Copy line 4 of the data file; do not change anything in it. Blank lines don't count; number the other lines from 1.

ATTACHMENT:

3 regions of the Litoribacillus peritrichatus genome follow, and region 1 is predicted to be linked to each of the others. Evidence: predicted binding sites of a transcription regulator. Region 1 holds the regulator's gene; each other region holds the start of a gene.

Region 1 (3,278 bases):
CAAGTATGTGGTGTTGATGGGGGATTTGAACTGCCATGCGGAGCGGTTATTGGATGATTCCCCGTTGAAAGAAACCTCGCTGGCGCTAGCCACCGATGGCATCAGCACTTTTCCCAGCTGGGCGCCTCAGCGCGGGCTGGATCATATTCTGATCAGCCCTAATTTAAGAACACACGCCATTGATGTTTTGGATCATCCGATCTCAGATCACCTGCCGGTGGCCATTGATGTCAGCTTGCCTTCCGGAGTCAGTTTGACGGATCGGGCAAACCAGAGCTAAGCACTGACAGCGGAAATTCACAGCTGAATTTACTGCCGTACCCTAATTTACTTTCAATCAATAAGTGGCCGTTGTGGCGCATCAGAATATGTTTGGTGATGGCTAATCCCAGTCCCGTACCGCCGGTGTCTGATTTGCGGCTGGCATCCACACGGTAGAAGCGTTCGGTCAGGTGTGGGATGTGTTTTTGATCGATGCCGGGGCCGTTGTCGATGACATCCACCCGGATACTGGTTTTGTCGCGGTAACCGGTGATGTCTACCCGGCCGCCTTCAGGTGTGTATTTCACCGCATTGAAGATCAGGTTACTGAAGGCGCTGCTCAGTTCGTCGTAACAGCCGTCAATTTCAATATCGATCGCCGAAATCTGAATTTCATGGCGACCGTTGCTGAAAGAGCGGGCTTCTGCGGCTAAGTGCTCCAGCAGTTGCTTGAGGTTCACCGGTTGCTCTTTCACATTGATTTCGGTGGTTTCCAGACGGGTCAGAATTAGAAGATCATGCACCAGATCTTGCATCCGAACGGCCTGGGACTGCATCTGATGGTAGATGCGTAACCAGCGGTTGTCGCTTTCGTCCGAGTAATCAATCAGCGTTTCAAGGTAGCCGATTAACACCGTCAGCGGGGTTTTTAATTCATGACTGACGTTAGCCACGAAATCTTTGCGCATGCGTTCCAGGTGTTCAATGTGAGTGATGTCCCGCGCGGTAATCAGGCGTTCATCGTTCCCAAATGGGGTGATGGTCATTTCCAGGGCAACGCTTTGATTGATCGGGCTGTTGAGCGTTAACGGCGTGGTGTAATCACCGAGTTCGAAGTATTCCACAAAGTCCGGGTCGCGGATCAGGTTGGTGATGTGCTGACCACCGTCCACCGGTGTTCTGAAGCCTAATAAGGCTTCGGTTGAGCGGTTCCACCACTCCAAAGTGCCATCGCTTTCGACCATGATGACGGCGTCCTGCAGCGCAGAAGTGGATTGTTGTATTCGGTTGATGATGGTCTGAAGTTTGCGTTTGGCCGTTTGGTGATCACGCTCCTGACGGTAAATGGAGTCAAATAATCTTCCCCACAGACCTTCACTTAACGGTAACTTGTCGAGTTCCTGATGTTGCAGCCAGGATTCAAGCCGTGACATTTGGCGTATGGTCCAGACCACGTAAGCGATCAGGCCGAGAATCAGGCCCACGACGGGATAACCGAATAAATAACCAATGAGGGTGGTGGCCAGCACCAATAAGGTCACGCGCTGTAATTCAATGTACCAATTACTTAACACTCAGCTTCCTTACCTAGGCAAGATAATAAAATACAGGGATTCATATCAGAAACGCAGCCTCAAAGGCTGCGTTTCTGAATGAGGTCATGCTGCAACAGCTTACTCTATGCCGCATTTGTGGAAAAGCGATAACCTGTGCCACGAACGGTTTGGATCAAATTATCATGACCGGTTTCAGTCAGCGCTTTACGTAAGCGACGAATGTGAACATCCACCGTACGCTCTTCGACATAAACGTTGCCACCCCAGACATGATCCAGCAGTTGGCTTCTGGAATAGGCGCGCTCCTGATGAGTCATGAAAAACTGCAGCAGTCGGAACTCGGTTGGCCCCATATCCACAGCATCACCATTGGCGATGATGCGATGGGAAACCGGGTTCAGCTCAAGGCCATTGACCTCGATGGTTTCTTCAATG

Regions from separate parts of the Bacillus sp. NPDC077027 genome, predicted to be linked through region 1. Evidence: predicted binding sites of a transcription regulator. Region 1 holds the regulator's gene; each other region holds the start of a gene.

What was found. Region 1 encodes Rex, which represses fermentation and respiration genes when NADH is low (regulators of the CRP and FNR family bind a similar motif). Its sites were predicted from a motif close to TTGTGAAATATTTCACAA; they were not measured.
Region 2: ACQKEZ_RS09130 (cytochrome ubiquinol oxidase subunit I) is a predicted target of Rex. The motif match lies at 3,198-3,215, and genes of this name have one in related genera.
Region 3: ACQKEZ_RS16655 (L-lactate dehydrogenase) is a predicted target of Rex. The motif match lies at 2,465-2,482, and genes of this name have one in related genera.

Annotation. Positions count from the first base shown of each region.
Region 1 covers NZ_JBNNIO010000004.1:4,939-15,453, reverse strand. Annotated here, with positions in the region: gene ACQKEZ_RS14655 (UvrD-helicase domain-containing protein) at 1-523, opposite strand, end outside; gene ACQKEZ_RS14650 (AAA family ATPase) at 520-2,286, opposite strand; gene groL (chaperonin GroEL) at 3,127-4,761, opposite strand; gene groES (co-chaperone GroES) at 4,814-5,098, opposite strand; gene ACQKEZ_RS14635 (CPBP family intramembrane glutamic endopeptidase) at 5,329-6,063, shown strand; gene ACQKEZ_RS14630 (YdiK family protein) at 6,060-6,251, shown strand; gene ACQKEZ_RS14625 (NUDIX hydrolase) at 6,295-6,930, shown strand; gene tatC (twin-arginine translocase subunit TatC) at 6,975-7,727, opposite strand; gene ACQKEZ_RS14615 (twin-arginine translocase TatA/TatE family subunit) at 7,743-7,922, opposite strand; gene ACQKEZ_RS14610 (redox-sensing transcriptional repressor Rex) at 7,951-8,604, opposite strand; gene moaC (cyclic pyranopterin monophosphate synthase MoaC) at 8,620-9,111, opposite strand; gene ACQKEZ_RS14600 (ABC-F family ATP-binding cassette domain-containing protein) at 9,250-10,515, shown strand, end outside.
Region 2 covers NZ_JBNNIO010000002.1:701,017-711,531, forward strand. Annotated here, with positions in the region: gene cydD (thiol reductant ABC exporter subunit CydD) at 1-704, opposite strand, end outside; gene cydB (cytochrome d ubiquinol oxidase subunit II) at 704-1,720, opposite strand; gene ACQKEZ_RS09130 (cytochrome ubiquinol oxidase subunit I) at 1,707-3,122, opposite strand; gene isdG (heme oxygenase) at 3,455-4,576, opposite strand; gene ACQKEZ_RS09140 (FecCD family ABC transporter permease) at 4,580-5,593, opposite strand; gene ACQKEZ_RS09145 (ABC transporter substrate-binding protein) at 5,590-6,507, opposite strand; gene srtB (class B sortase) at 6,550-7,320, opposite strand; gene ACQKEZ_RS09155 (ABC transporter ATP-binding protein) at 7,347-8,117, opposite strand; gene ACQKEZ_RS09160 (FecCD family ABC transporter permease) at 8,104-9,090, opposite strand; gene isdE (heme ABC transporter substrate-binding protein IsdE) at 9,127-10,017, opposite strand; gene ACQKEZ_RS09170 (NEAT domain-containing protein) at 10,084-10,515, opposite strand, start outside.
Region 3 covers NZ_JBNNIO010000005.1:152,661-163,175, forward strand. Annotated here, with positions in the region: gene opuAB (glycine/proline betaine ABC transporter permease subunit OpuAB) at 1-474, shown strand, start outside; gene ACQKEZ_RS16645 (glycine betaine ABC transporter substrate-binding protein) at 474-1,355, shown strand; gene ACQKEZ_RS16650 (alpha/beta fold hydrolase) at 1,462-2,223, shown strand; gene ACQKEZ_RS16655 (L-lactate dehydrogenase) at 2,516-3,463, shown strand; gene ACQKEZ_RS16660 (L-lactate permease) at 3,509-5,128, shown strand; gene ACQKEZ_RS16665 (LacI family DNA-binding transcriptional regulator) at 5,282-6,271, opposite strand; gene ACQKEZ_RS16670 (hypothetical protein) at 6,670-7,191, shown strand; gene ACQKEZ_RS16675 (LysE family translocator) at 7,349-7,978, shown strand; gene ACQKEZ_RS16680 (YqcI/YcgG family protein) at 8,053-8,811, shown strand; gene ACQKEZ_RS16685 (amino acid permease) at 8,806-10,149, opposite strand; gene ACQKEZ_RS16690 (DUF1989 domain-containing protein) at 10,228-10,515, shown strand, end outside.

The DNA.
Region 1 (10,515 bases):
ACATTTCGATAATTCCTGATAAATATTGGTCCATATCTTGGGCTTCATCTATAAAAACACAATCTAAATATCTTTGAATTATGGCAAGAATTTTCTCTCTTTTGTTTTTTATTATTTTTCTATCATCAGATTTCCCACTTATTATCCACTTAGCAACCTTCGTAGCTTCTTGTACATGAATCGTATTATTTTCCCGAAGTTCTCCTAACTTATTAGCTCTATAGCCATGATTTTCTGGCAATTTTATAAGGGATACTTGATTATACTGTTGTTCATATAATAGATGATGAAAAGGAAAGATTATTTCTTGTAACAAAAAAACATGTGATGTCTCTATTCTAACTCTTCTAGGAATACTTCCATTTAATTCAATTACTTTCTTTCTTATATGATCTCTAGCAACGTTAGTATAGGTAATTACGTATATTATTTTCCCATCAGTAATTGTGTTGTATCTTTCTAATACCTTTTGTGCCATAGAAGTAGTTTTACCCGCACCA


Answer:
Regions from separate parts of the Bacillus sp. NPDC077027 genome, predicted to be linked through region 1. Evidence: predicted binding sites of a transcription regulator. Region 1 holds the regulator's gene; each other region holds the start of a gene.